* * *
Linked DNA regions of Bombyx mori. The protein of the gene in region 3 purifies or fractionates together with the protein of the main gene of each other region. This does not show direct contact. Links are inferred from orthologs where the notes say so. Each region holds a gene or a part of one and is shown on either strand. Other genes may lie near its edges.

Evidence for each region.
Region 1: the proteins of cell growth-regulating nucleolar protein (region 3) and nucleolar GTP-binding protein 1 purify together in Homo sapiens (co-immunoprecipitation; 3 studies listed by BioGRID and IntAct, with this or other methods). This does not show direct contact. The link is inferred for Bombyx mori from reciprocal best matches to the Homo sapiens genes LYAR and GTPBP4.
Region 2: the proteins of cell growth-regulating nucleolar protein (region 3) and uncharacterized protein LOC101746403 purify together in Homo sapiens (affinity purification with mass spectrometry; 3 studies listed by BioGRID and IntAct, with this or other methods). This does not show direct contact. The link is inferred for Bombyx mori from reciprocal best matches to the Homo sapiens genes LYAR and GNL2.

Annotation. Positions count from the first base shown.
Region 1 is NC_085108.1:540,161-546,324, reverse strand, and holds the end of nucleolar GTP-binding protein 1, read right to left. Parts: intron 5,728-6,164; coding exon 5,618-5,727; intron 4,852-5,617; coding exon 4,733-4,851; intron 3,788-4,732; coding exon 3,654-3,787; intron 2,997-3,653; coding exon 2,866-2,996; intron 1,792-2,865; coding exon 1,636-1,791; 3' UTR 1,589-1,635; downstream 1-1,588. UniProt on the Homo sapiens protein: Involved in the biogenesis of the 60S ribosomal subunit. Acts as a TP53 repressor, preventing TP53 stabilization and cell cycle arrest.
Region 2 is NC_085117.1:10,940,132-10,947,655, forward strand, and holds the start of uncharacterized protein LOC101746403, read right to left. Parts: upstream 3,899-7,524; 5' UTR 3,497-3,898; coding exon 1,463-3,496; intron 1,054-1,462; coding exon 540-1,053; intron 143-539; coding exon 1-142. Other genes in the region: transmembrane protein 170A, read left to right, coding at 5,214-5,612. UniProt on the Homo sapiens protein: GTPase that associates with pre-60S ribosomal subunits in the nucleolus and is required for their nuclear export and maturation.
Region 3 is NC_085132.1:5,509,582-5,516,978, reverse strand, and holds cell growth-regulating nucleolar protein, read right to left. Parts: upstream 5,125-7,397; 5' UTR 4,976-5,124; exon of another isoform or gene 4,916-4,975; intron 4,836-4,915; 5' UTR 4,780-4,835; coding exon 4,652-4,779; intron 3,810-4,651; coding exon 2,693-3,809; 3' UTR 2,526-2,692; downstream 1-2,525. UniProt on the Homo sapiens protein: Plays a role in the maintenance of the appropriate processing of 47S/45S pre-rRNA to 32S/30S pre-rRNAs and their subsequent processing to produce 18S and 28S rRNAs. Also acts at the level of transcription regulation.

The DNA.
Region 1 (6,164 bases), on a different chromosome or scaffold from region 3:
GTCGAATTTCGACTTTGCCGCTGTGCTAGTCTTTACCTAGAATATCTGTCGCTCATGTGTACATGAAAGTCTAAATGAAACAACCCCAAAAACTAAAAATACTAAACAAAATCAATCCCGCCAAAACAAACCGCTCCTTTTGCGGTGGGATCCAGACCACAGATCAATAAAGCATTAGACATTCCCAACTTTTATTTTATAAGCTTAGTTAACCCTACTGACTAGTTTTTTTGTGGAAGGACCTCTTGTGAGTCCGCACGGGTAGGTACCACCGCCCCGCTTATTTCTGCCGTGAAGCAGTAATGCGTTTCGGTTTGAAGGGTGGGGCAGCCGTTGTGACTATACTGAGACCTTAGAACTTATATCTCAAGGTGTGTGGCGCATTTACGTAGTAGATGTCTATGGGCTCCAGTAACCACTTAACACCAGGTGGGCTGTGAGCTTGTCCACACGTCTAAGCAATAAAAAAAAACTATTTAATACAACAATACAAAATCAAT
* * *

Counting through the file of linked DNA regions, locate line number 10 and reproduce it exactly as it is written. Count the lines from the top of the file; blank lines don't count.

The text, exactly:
Region 1 (6,164 bases), on a different chromosome or scaffold from region 3: